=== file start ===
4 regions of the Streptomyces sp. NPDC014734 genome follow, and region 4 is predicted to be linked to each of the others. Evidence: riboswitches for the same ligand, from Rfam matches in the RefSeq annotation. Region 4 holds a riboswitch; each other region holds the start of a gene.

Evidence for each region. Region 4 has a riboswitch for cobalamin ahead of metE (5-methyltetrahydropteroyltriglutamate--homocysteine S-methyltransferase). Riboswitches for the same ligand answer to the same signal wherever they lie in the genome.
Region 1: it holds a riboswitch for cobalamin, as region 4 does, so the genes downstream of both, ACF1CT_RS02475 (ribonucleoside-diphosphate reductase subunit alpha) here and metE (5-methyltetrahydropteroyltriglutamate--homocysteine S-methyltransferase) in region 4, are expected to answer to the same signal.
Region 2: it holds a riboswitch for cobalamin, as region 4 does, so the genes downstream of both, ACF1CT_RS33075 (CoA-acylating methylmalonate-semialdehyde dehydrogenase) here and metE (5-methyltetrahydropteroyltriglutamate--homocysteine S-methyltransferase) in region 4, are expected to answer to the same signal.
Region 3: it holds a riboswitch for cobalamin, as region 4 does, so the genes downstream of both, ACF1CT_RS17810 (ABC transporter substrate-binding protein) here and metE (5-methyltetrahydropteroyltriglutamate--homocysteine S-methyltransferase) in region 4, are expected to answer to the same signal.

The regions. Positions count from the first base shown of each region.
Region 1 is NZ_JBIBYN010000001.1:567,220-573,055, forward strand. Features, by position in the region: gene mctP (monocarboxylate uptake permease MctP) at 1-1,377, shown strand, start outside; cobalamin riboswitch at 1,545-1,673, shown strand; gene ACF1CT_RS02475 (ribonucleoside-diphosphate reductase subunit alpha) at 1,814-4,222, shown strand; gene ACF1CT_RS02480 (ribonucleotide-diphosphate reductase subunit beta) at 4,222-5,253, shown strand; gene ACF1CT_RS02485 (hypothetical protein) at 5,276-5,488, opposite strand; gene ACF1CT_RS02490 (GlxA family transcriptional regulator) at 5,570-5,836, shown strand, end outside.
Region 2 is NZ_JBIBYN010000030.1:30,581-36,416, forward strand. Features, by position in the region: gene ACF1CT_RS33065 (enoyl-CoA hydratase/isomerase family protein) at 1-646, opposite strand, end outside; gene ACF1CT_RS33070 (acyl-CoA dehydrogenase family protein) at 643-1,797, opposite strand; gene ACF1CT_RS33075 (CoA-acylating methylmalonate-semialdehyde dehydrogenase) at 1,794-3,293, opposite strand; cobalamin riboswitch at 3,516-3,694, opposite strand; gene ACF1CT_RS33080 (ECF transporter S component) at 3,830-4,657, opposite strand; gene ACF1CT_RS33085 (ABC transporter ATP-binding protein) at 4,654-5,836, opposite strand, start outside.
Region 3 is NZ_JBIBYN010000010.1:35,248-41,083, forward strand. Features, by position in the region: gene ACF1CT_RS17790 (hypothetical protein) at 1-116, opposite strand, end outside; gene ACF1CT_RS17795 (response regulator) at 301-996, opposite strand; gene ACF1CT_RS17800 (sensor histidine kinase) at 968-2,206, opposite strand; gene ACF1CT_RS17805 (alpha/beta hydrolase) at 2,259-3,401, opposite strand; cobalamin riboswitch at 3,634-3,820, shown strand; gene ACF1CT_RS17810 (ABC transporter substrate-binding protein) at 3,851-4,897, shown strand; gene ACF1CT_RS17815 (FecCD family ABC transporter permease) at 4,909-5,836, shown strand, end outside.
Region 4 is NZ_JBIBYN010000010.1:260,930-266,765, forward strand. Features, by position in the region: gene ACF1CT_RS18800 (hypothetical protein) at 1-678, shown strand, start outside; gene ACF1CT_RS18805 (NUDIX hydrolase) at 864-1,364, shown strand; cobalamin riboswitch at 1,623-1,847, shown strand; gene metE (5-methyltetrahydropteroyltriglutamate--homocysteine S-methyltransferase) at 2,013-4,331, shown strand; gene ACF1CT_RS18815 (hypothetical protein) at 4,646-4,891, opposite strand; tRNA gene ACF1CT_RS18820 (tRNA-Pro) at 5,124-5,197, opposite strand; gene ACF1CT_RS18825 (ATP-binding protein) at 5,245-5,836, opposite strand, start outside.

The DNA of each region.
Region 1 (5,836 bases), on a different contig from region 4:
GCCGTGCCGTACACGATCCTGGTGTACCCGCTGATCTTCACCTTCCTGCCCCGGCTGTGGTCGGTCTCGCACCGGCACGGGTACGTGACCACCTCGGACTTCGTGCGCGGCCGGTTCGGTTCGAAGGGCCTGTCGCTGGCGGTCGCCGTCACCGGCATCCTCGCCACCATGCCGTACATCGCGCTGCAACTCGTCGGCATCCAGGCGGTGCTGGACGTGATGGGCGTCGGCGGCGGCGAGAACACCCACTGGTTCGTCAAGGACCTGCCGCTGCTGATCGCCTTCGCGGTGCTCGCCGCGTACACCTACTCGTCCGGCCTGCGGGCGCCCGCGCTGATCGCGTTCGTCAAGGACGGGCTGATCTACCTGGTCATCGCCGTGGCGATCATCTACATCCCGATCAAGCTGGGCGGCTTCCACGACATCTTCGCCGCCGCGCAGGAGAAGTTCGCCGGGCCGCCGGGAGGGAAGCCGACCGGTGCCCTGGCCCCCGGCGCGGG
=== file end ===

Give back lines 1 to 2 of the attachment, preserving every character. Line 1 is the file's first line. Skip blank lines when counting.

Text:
4 regions of the Streptomyces sp. NPDC014734 genome follow, and region 4 is predicted to be linked to each of the others. Evidence: riboswitches for the same ligand, from Rfam matches in the RefSeq annotation. Region 4 holds a riboswitch; each other region holds the start of a gene.

Evidence for each region. Region 4 has a riboswitch for cobalamin ahead of metE (5-methyltetrahydropteroyltriglutamate--homocysteine S-methyltransferase). Riboswitches for the same ligand answer to the same signal wherever they lie in the genome.